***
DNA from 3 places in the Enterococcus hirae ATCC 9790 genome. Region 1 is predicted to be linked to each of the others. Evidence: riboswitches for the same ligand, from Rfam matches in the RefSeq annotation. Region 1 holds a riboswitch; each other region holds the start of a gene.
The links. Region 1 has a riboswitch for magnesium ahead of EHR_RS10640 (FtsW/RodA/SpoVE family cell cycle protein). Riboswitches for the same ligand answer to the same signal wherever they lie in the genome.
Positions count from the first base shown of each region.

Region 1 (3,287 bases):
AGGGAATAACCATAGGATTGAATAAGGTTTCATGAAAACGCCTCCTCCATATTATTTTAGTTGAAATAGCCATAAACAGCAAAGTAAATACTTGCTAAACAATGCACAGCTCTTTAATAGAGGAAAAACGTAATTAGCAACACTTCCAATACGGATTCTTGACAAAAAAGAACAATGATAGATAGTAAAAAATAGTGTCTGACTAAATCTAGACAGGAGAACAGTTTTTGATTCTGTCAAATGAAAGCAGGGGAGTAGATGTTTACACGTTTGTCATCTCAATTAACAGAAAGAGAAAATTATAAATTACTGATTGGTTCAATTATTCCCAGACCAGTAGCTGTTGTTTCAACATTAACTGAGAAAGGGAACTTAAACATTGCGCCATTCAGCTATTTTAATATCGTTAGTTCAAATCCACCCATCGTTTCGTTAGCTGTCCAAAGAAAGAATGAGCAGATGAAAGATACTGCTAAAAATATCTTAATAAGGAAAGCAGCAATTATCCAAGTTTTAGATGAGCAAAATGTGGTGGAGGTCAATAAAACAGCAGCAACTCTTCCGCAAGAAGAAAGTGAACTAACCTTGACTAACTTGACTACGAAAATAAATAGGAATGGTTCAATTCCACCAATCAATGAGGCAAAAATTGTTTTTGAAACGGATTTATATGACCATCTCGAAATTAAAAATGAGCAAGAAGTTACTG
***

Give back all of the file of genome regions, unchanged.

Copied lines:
DNA from 3 places in the Enterococcus hirae ATCC 9790 genome. Region 1 is predicted to be linked to each of the others. Evidence: riboswitches for the same ligand, from Rfam matches in the RefSeq annotation. Region 1 holds a riboswitch; each other region holds the start of a gene.
The links. Region 1 has a riboswitch for magnesium ahead of EHR_RS10640 (FtsW/RodA/SpoVE family cell cycle protein). Riboswitches for the same ligand answer to the same signal wherever they lie in the genome.
Positions count from the first base shown of each region.

Region 1 (3,287 bases):
AGGGAATAACCATAGGATTGAATAAGGTTTCATGAAAACGCCTCCTCCATATTATTTTAGTTGAAATAGCCATAAACAGCAAAGTAAATACTTGCTAAACAATGCACAGCTCTTTAATAGAGGAAAAACGTAATTAGCAACACTTCCAATACGGATTCTTGACAAAAAAGAACAATGATAGATAGTAAAAAATAGTGTCTGACTAAATCTAGACAGGAGAACAGTTTTTGATTCTGTCAAATGAAAGCAGGGGAGTAGATGTTTACACGTTTGTCATCTCAATTAACAGAAAGAGAAAATTATAAATTACTGATTGGTTCAATTATTCCCAGACCAGTAGCTGTTGTTTCAACATTAACTGAGAAAGGGAACTTAAACATTGCGCCATTCAGCTATTTTAATATCGTTAGTTCAAATCCACCCATCGTTTCGTTAGCTGTCCAAAGAAAGAATGAGCAGATGAAAGATACTGCTAAAAATATCTTAATAAGGAAAGCAGCAATTATCCAAGTTTTAGATGAGCAAAATGTGGTGGAGGTCAATAAAACAGCAGCAACTCTTCCGCAAGAAGAAAGTGAACTAACCTTGACTAACTTGACTACGAAAATAAATAGGAATGGTTCAATTCCACCAATCAATGAGGCAAAAATTGTTTTTGAAACGGATTTATATGACCATCTCGAAATTAAAAATGAGCAAGAAGTTACTG